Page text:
Though written in the mid-nineteenth century, Ralph Waldo Emerson’s work, particularly his nature writing, speaks to contemporary sensibilities. The uniquely American, nature-based philosophy commonly attributed to Thoreau was first presented to the world by Emerson in his slender volume Nature and later developed by both men, each with his own distinct voice. Emerson’s take on wild nature was richer and more complex than Thoreau’s, largely due to the influence of Darwinism and Emerson’s propensity for delving deeply into the most difficult philosophical matters.
Featuring nearly 100 luminous watercolor illustrations, The Laws of Nature collects Emerson’s most evocative thoughts on nature, taken from his journals and his books. His famously aphoristic style—“What is a weed? A plant whose virtues have not yet been discovered”—is showcased throughout. Editor Walt McLaughlin provides background information on Emerson and explores the writer’s relationship with Thoreau as well as the powerful influence they exerted on one another. McLaughlin describes Emerson’s transformation from minister to passionate nature writer and includes a thoughtful introduction to each section of the book.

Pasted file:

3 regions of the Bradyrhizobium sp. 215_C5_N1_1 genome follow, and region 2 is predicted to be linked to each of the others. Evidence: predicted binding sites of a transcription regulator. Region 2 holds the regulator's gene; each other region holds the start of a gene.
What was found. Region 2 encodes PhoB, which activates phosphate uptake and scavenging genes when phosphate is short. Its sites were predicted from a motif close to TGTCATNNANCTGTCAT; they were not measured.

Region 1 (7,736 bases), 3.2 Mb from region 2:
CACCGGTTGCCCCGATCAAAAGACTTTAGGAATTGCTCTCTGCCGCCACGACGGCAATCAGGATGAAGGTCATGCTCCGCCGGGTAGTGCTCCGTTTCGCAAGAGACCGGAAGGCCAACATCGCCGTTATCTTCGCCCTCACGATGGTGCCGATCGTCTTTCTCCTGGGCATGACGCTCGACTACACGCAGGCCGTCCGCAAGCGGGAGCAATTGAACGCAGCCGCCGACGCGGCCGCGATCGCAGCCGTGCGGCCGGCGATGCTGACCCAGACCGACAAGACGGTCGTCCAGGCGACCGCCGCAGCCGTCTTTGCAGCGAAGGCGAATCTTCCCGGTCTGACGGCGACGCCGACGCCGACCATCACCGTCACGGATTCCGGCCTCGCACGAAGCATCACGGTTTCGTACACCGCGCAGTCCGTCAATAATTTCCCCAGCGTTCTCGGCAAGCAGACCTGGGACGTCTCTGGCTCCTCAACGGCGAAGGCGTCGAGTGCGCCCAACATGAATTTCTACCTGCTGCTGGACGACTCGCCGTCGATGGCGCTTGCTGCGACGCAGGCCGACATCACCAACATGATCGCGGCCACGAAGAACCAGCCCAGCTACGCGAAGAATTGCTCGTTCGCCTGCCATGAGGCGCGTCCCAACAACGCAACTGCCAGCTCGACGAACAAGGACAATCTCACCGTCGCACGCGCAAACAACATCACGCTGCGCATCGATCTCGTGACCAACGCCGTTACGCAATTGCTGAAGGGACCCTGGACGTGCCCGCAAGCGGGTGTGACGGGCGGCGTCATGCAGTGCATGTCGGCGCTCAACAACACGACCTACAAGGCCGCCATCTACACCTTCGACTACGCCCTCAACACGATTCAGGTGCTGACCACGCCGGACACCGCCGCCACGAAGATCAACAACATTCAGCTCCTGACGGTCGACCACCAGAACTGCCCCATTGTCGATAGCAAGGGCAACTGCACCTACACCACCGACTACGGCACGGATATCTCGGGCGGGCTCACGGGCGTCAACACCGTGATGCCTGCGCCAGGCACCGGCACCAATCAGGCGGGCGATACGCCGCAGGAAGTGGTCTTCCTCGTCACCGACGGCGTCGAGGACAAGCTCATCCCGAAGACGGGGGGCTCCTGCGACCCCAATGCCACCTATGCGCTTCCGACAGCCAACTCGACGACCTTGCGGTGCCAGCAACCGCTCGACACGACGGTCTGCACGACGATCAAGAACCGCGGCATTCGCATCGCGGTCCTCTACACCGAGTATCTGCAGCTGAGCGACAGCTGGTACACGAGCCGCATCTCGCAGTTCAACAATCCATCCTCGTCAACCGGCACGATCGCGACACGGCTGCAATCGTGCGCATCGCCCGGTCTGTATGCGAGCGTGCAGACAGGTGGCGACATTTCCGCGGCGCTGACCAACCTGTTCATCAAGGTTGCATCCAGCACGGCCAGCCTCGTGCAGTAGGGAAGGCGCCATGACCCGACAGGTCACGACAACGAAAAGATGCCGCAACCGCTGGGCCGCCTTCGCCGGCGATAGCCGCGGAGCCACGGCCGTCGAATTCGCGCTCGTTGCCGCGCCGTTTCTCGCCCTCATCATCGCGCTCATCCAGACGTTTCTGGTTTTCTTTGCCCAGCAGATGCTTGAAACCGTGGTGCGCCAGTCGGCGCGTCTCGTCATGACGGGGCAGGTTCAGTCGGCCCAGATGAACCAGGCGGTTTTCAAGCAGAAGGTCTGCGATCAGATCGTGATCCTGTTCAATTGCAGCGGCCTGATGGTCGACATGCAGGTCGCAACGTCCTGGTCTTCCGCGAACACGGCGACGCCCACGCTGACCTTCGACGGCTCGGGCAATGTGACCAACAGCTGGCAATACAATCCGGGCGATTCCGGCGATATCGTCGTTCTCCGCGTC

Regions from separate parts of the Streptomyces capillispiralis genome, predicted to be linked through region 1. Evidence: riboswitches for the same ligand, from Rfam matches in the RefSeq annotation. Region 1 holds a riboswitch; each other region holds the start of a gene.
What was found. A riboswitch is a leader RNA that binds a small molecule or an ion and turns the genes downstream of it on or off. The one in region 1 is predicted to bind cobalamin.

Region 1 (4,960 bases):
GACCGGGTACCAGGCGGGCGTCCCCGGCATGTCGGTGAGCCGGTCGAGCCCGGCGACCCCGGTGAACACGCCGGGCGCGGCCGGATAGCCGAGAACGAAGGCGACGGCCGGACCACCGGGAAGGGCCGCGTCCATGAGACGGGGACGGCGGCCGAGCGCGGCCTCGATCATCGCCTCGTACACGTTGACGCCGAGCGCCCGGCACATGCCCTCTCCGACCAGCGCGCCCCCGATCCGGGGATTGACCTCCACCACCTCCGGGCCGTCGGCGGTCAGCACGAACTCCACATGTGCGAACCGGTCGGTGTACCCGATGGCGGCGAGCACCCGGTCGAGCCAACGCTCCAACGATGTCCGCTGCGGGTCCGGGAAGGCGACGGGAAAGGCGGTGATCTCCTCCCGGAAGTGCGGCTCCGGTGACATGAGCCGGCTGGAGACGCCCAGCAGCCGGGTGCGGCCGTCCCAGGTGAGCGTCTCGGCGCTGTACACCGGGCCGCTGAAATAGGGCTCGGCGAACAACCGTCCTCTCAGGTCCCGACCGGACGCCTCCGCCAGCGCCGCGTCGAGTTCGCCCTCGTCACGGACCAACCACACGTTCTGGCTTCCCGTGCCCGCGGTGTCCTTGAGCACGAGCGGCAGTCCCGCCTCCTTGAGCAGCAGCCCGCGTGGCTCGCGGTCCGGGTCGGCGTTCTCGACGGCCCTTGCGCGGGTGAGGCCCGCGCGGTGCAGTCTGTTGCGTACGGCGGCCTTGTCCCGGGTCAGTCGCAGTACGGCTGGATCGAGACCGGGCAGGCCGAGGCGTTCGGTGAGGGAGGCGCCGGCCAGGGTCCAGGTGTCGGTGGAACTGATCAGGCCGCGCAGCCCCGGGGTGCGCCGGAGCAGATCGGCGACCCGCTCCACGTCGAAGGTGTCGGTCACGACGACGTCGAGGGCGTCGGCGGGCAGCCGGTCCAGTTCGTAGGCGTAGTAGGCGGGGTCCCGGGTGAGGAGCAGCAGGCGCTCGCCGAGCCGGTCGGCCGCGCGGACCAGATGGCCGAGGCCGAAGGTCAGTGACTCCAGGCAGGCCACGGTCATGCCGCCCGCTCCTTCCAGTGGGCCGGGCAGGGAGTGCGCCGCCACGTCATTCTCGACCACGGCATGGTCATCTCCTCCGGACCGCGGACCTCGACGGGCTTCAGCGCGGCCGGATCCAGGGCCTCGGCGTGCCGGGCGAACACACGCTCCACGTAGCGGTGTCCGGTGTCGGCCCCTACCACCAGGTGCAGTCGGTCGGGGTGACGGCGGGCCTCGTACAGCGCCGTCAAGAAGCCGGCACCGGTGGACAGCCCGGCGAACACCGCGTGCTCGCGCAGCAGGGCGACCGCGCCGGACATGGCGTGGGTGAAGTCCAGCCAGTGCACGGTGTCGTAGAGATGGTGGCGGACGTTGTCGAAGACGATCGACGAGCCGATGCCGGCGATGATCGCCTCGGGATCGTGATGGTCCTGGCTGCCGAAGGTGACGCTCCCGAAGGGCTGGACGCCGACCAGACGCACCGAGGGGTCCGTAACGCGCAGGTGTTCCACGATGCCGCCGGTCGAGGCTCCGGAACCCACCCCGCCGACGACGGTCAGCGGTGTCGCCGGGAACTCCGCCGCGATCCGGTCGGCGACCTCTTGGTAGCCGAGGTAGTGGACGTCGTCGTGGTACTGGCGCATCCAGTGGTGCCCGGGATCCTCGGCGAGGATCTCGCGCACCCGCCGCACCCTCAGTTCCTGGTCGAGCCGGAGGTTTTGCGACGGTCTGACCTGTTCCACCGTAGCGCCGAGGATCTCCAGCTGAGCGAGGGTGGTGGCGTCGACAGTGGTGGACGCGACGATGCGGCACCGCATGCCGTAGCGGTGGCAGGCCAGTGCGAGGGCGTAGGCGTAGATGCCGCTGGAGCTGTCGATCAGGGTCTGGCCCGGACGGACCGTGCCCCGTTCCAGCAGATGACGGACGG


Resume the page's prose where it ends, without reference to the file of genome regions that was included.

The Laws of Nature by Ralph Waldo Emerson, Edited by Walt McLaughlin